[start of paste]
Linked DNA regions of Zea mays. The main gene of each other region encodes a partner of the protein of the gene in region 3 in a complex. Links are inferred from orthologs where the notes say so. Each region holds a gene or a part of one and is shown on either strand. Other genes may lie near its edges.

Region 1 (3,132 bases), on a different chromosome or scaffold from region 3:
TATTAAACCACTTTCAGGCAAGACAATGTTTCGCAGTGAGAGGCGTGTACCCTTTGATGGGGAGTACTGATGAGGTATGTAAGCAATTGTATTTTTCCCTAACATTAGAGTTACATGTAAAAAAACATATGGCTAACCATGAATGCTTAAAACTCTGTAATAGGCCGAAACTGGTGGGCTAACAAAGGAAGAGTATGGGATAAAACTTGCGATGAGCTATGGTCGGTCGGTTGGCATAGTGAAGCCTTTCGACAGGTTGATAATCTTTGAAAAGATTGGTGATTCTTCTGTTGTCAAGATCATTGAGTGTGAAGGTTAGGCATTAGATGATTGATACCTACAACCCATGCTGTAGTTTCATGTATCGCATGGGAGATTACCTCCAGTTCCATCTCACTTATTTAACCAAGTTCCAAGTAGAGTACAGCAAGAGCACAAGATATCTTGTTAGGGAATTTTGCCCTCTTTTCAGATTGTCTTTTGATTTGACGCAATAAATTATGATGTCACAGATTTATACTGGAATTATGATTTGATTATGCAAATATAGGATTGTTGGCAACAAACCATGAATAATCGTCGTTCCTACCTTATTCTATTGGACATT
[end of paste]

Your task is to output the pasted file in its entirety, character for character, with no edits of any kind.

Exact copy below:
Linked DNA regions of Zea mays. The main gene of each other region encodes a partner of the protein of the gene in region 3 in a complex. Links are inferred from orthologs where the notes say so. Each region holds a gene or a part of one and is shown on either strand. Other genes may lie near its edges.

Region 1 (3,132 bases), on a different chromosome or scaffold from region 3:
TATTAAACCACTTTCAGGCAAGACAATGTTTCGCAGTGAGAGGCGTGTACCCTTTGATGGGGAGTACTGATGAGGTATGTAAGCAATTGTATTTTTCCCTAACATTAGAGTTACATGTAAAAAAACATATGGCTAACCATGAATGCTTAAAACTCTGTAATAGGCCGAAACTGGTGGGCTAACAAAGGAAGAGTATGGGATAAAACTTGCGATGAGCTATGGTCGGTCGGTTGGCATAGTGAAGCCTTTCGACAGGTTGATAATCTTTGAAAAGATTGGTGATTCTTCTGTTGTCAAGATCATTGAGTGTGAAGGTTAGGCATTAGATGATTGATACCTACAACCCATGCTGTAGTTTCATGTATCGCATGGGAGATTACCTCCAGTTCCATCTCACTTATTTAACCAAGTTCCAAGTAGAGTACAGCAAGAGCACAAGATATCTTGTTAGGGAATTTTGCCCTCTTTTCAGATTGTCTTTTGATTTGACGCAATAAATTATGATGTCACAGATTTATACTGGAATTATGATTTGATTATGCAAATATAGGATTGTTGGCAACAAACCATGAATAATCGTCGTTCCTACCTTATTCTATTGGACATT